Posted Feb 01, 2012 07:00 am CST
On Aug. 16, 1908, Southern journalist William English Walling arrived in Springfield, Ill., where an uneasy peace prevailed after two days of rioting, during which scores of black homes and businesses were destroyed, two black men were lynched, and hundreds of others fled the city. The grim historical irony—a vicious race riot in Abraham Lincoln’s adopted hometown 45 years after the Emancipation Proclamation—was not lost on Walling, who was struck by the lack of remorse among whites he met in the riot’s aftermath.
He recorded those encounters in a piece for the Independent magazine, in which he issued an urgent challenge to revive the spirit of the abolitionist movement. Walling’s challenge was taken up by Northern settlement house organizer Mary White Ovington, who arranged a meeting in early 1909 with Walling and prominent New York social worker Henry Moskowitz, setting in motion the formation of the National Association for the Advancement of Colored People.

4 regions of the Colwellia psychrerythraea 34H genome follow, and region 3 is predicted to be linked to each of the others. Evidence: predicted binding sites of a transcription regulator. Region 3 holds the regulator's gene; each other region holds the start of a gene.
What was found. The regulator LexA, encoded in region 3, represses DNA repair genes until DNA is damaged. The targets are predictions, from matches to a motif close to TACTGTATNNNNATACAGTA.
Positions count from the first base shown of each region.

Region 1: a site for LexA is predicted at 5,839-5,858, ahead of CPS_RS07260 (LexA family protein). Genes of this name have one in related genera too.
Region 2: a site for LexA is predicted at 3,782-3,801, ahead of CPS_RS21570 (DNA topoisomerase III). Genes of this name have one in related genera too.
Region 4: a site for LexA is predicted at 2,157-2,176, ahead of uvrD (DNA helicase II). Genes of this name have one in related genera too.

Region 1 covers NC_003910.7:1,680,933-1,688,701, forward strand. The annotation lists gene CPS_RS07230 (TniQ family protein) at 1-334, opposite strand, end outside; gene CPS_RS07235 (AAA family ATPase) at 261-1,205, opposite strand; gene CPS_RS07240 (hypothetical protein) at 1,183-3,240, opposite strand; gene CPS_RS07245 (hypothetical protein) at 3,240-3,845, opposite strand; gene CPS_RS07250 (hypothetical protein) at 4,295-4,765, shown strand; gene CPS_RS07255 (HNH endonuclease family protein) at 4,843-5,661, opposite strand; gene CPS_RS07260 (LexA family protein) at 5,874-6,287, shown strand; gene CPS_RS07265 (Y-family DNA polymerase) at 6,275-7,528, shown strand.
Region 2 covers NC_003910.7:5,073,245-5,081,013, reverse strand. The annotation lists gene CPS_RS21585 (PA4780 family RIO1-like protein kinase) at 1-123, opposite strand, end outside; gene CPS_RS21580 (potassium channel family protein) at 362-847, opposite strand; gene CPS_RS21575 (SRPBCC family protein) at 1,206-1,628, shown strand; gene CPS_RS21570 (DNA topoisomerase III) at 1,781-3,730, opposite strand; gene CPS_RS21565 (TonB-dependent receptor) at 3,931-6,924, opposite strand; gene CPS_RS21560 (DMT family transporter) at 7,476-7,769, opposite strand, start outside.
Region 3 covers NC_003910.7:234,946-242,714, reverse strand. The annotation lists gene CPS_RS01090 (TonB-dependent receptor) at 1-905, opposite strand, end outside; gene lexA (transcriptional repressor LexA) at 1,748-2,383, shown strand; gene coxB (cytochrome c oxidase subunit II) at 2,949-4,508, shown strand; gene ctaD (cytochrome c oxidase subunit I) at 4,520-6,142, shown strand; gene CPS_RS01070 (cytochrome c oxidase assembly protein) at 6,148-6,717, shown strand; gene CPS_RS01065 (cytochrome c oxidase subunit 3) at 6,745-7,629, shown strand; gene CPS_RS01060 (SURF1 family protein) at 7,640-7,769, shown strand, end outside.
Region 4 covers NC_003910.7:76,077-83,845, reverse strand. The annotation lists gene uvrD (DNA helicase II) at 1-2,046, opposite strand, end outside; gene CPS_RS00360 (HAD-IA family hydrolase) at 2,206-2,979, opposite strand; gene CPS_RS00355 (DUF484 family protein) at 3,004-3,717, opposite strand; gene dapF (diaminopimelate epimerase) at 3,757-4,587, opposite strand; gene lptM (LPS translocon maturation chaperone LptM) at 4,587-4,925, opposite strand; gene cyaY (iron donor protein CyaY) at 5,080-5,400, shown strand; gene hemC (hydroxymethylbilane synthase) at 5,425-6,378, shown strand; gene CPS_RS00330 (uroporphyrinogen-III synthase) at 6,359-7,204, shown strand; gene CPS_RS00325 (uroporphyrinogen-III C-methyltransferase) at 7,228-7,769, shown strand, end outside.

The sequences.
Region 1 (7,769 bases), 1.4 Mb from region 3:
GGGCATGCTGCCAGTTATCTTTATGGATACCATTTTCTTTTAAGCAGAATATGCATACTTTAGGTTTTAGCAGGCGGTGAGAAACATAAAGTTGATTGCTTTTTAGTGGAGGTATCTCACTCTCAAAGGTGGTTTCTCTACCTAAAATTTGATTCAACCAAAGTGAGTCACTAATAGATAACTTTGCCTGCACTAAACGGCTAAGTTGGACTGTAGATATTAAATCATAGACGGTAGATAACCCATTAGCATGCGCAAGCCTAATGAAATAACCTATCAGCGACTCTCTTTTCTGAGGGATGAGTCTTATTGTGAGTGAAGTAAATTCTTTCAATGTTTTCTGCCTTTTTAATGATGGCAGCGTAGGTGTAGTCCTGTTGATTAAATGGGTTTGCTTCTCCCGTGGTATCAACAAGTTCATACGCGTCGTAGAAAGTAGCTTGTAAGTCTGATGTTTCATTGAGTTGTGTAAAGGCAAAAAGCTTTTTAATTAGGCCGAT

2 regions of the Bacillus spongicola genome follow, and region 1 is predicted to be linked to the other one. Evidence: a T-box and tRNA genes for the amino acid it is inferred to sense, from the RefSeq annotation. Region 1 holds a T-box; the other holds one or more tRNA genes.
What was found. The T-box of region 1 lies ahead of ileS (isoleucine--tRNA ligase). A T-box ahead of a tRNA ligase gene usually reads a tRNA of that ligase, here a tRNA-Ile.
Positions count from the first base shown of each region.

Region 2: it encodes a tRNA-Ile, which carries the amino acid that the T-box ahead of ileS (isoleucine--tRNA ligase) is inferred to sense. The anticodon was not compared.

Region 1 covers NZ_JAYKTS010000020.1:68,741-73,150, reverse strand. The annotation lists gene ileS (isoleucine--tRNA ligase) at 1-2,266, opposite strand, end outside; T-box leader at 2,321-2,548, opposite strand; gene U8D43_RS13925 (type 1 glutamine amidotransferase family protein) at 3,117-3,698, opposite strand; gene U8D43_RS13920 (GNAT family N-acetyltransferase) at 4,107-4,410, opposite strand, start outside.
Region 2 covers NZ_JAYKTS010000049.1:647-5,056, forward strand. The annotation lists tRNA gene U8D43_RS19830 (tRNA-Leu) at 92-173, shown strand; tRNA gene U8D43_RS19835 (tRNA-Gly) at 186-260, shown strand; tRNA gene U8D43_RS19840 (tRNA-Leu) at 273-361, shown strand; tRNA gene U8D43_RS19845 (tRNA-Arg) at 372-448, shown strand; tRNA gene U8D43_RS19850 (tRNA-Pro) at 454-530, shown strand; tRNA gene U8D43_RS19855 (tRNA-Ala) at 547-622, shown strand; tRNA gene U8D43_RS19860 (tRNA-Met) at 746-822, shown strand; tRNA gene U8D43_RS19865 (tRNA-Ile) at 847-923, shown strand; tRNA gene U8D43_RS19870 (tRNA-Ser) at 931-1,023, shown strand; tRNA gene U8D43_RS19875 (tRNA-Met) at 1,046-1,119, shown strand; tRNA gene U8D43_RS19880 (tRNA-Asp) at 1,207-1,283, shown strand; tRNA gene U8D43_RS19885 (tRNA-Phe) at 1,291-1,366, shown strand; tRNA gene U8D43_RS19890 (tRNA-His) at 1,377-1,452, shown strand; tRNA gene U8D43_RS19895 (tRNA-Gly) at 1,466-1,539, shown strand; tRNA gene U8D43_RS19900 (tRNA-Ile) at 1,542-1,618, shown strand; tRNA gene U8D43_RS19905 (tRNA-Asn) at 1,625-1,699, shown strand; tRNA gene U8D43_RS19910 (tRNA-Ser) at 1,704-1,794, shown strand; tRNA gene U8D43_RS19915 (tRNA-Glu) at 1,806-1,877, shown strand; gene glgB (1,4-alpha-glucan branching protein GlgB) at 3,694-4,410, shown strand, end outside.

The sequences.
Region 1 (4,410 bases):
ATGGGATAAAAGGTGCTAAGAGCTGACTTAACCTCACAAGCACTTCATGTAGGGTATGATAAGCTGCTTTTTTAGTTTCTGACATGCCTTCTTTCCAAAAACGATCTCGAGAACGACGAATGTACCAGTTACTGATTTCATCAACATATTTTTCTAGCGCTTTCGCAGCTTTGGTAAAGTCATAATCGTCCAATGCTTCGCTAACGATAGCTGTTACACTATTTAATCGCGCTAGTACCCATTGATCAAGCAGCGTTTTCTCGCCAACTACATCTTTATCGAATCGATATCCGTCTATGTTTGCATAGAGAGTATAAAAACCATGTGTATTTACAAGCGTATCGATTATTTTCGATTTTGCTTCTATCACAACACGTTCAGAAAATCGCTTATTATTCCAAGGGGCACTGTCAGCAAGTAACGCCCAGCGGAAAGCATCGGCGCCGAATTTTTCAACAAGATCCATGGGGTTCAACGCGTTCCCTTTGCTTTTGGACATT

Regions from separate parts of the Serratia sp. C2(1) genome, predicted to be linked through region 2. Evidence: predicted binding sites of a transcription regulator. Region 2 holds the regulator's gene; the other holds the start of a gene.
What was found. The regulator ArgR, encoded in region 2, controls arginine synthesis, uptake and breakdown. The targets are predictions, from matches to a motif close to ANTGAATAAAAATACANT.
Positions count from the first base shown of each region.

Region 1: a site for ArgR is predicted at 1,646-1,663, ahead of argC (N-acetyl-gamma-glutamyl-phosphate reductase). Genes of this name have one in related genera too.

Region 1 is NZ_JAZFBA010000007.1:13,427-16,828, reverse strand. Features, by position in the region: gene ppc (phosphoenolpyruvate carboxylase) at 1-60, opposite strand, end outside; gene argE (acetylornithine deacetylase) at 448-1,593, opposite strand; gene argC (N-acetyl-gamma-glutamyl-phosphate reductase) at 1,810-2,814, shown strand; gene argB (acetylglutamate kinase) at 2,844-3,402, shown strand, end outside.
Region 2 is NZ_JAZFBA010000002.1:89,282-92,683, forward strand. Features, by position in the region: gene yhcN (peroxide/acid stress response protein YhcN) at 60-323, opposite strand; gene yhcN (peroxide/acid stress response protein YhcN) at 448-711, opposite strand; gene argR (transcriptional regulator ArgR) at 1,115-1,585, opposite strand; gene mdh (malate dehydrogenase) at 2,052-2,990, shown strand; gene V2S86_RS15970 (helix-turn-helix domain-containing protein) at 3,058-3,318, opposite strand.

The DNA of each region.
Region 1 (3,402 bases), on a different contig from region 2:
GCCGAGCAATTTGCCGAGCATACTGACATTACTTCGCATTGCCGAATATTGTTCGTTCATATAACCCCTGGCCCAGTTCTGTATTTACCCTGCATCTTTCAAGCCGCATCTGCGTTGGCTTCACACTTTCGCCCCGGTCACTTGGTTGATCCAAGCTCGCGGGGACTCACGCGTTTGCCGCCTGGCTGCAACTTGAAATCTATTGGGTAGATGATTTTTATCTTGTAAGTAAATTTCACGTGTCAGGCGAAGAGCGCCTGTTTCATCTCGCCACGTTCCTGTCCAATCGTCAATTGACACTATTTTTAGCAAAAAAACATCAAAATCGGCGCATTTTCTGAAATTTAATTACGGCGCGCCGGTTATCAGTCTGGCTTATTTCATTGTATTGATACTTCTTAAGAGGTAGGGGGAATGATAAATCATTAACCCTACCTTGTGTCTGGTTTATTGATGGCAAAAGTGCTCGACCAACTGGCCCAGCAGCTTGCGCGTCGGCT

Oswald Villard, a grandson of abolitionist William Lloyd Garrison, was enlisted to draft a document (which came to be known as “the Call”) that laid out the dismal conditions under which blacks lived in the U.S. and concluded with a summons for a national conference to spur the “renewal of the struggle for civil and political liberty.” Released on the centenary of Lincoln’s birth, the Call heralded the founding of what would become the nation’s oldest and largest civil rights organization.